August 8, 2008

More Problems With Anonymity

This is a strange one: A newspaper outs a politician who posted many anonymous comments on the paper’s site using multiple usernames. Dan Kennedy asks the right question: “Even if you grant that what Donahue did was stupid, was it ethical for the Eagle-Tribune to expose him?”

This is why newspapers must have written policies regarding anonymity. I believe offering it as an option is the right thing to do. But I also think that newspapers must exercise some control.

Newspapers should offer clear statements of how much privacy users actually have in forums/comments and under what circumstances they may lose anonymity. The ethical problem here isn’t caused by outing the politician, it’s caused by not having a written policy that warns users that anonymity may not be protected under certain circumstances. The Eagle-Tribune privacy statement doesn’t cover anonymity in regard to online posting. It is typical of the kind of consumer protections routinely offered by those who do business online.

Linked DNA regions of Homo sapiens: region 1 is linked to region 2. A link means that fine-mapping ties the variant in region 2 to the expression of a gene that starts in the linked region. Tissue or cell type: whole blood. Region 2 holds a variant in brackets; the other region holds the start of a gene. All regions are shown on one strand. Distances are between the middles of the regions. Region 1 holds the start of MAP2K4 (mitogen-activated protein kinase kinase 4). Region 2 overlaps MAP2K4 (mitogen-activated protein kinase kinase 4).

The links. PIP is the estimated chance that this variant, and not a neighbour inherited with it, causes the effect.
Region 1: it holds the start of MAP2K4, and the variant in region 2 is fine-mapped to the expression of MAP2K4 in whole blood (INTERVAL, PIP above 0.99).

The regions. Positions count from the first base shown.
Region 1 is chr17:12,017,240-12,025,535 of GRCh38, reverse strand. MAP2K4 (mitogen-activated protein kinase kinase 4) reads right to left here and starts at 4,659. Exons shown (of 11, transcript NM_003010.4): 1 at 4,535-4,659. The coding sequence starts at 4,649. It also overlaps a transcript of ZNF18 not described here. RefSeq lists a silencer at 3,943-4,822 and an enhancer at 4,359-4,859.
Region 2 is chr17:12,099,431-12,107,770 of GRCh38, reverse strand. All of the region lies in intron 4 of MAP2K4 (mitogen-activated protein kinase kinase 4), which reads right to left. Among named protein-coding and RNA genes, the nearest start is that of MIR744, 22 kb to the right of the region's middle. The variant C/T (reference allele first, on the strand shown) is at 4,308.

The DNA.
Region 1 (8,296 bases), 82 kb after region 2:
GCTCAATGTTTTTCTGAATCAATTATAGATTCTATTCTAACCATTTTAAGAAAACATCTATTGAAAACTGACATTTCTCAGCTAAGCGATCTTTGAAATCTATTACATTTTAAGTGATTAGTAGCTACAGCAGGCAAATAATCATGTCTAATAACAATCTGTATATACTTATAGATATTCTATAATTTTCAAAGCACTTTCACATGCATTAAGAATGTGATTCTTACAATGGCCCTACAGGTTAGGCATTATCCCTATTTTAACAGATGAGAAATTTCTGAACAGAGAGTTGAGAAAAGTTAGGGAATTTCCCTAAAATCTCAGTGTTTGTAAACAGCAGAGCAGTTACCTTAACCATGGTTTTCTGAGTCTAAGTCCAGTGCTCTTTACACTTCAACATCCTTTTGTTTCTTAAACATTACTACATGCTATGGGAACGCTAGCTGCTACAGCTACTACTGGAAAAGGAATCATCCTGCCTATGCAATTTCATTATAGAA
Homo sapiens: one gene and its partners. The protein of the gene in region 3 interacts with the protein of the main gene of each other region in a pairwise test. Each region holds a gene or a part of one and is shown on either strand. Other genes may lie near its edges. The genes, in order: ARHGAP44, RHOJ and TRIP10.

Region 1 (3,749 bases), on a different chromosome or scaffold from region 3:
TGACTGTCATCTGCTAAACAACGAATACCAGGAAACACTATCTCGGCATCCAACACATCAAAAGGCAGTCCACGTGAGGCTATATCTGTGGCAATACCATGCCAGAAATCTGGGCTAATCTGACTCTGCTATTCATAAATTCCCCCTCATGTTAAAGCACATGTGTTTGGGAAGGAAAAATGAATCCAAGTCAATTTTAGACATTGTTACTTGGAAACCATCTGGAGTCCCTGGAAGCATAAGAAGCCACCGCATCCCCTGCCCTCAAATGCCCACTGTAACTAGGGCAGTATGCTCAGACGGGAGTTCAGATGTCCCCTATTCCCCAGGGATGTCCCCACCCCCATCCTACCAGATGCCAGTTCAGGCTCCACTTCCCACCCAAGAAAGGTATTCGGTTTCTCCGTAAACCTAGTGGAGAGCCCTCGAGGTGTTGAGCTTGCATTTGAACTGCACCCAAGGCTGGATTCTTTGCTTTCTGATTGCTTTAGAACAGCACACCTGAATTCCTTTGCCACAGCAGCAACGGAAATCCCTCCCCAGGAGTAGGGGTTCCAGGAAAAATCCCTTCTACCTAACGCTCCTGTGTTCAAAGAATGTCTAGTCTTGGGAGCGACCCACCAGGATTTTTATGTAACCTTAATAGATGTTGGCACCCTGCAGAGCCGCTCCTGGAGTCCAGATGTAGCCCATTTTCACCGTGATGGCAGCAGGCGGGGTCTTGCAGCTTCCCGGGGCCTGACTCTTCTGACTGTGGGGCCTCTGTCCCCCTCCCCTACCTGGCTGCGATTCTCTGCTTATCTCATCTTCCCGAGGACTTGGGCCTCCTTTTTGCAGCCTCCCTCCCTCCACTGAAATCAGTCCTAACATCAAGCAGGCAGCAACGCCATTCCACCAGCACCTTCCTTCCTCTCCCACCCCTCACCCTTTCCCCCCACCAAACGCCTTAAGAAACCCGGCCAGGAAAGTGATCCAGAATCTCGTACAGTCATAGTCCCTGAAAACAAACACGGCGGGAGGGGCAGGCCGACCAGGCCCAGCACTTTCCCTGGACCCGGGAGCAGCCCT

Questions: Do consumer protections imply participant protections? Should we draw such a distinction? Do politicians or other public figures have reduced privacy rights online?

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4 Responses

  1. Jason 

    I guess to me it comes down to who owns the site. There’s no law that even if you allow anonymous comments you have to hide that person’s identity. I always assume when I leave a comment that it’s going to be used by the owner of the site. (Of course, I don’t post anonymously, either.)

    38 accounts? That’s bordering on intentional deception. Those forums could help start to sway some public opinion much like talk radio.

  2. acline 

    Jason… To an extent I agree with you. I think news organizations ought to hold themselves to high standards. Like you, I prefer to be open about who I am. It’s worked well for you and for me.

  3. > Do consumer protections imply participant protections?

    Not if the goal of the participant is to hoodwink the consumers.

  4. Tim 

    Interesting case. I do think that bloggers and forums that allow comments should post a comment policy and consider a Terms of Use.

    The loss of anonymity can easily be addressed for sock-puppetry, astroturfing, impersonation, etc., along with banning, posting IP addresses and/or legal action.

    I do think this is part of the larger question of online ethics and online expectations of bloggers v. journalists.